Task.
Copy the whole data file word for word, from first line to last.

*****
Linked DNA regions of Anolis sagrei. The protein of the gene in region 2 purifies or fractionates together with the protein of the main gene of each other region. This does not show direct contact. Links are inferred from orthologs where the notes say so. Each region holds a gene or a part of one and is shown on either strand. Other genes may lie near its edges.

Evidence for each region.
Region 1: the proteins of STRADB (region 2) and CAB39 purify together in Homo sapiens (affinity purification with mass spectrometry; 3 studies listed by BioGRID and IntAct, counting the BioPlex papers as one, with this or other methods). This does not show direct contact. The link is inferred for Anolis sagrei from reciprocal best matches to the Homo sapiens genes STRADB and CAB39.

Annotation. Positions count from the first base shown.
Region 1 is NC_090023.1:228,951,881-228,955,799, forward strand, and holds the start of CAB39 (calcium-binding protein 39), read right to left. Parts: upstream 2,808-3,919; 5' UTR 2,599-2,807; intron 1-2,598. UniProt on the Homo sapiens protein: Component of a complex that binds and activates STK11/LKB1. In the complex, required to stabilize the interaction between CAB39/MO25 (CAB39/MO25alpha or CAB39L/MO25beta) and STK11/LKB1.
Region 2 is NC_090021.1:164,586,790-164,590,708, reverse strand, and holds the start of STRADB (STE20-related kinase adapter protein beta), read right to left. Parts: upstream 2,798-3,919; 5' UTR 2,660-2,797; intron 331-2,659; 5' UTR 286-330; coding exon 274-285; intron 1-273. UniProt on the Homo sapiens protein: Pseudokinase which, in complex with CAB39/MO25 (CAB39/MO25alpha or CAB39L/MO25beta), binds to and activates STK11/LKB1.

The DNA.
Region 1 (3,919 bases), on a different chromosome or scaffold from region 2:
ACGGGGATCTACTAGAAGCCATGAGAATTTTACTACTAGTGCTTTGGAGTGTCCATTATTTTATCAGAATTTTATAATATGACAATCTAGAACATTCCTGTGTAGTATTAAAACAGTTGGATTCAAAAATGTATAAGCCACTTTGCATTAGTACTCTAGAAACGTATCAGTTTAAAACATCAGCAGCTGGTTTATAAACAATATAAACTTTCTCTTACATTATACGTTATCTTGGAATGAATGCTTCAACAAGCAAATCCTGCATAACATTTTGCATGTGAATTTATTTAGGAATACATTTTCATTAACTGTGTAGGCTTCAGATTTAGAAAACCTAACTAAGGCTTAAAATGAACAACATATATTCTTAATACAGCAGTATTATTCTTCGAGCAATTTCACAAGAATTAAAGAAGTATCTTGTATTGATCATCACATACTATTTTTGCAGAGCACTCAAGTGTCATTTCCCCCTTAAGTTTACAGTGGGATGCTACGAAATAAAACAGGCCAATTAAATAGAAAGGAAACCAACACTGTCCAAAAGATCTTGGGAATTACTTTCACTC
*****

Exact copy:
Linked DNA regions of Anolis sagrei. The protein of the gene in region 2 purifies or fractionates together with the protein of the main gene of each other region. This does not show direct contact. Links are inferred from orthologs where the notes say so. Each region holds a gene or a part of one and is shown on either strand. Other genes may lie near its edges.

Evidence for each region.
Region 1: the proteins of STRADB (region 2) and CAB39 purify together in Homo sapiens (affinity purification with mass spectrometry; 3 studies listed by BioGRID and IntAct, counting the BioPlex papers as one, with this or other methods). This does not show direct contact. The link is inferred for Anolis sagrei from reciprocal best matches to the Homo sapiens genes STRADB and CAB39.

Annotation. Positions count from the first base shown.
Region 1 is NC_090023.1:228,951,881-228,955,799, forward strand, and holds the start of CAB39 (calcium-binding protein 39), read right to left. Parts: upstream 2,808-3,919; 5' UTR 2,599-2,807; intron 1-2,598. UniProt on the Homo sapiens protein: Component of a complex that binds and activates STK11/LKB1. In the complex, required to stabilize the interaction between CAB39/MO25 (CAB39/MO25alpha or CAB39L/MO25beta) and STK11/LKB1.
Region 2 is NC_090021.1:164,586,790-164,590,708, reverse strand, and holds the start of STRADB (STE20-related kinase adapter protein beta), read right to left. Parts: upstream 2,798-3,919; 5' UTR 2,660-2,797; intron 331-2,659; 5' UTR 286-330; coding exon 274-285; intron 1-273. UniProt on the Homo sapiens protein: Pseudokinase which, in complex with CAB39/MO25 (CAB39/MO25alpha or CAB39L/MO25beta), binds to and activates STK11/LKB1.

The DNA.
Region 1 (3,919 bases), on a different chromosome or scaffold from region 2:
ACGGGGATCTACTAGAAGCCATGAGAATTTTACTACTAGTGCTTTGGAGTGTCCATTATTTTATCAGAATTTTATAATATGACAATCTAGAACATTCCTGTGTAGTATTAAAACAGTTGGATTCAAAAATGTATAAGCCACTTTGCATTAGTACTCTAGAAACGTATCAGTTTAAAACATCAGCAGCTGGTTTATAAACAATATAAACTTTCTCTTACATTATACGTTATCTTGGAATGAATGCTTCAACAAGCAAATCCTGCATAACATTTTGCATGTGAATTTATTTAGGAATACATTTTCATTAACTGTGTAGGCTTCAGATTTAGAAAACCTAACTAAGGCTTAAAATGAACAACATATATTCTTAATACAGCAGTATTATTCTTCGAGCAATTTCACAAGAATTAAAGAAGTATCTTGTATTGATCATCACATACTATTTTTGCAGAGCACTCAAGTGTCATTTCCCCCTTAAGTTTACAGTGGGATGCTACGAAATAAAACAGGCCAATTAAATAGAAAGGAAACCAACACTGTCCAAAAGATCTTGGGAATTACTTTCACTC